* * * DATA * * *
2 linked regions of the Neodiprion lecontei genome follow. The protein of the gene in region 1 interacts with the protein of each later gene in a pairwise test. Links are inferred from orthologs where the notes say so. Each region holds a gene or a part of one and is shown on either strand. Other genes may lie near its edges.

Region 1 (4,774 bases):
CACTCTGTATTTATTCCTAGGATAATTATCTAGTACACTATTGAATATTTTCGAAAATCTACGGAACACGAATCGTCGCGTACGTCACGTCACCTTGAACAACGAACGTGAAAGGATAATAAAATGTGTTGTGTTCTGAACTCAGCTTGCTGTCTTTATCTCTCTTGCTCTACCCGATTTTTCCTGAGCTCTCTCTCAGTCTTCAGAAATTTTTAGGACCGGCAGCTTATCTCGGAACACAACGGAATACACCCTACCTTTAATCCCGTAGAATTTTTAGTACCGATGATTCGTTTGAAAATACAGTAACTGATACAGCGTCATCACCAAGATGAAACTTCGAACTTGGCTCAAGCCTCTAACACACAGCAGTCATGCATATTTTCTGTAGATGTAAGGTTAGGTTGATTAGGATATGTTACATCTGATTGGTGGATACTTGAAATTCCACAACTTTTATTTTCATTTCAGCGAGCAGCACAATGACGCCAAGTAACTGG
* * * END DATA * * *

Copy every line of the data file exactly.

2 linked regions of the Neodiprion lecontei genome follow. The protein of the gene in region 1 interacts with the protein of each later gene in a pairwise test. Links are inferred from orthologs where the notes say so. Each region holds a gene or a part of one and is shown on either strand. Other genes may lie near its edges.

Region 1 (4,774 bases):
CACTCTGTATTTATTCCTAGGATAATTATCTAGTACACTATTGAATATTTTCGAAAATCTACGGAACACGAATCGTCGCGTACGTCACGTCACCTTGAACAACGAACGTGAAAGGATAATAAAATGTGTTGTGTTCTGAACTCAGCTTGCTGTCTTTATCTCTCTTGCTCTACCCGATTTTTCCTGAGCTCTCTCTCAGTCTTCAGAAATTTTTAGGACCGGCAGCTTATCTCGGAACACAACGGAATACACCCTACCTTTAATCCCGTAGAATTTTTAGTACCGATGATTCGTTTGAAAATACAGTAACTGATACAGCGTCATCACCAAGATGAAACTTCGAACTTGGCTCAAGCCTCTAACACACAGCAGTCATGCATATTTTCTGTAGATGTAAGGTTAGGTTGATTAGGATATGTTACATCTGATTGGTGGATACTTGAAATTCCACAACTTTTATTTTCATTTCAGCGAGCAGCACAATGACGCCAAGTAACTGG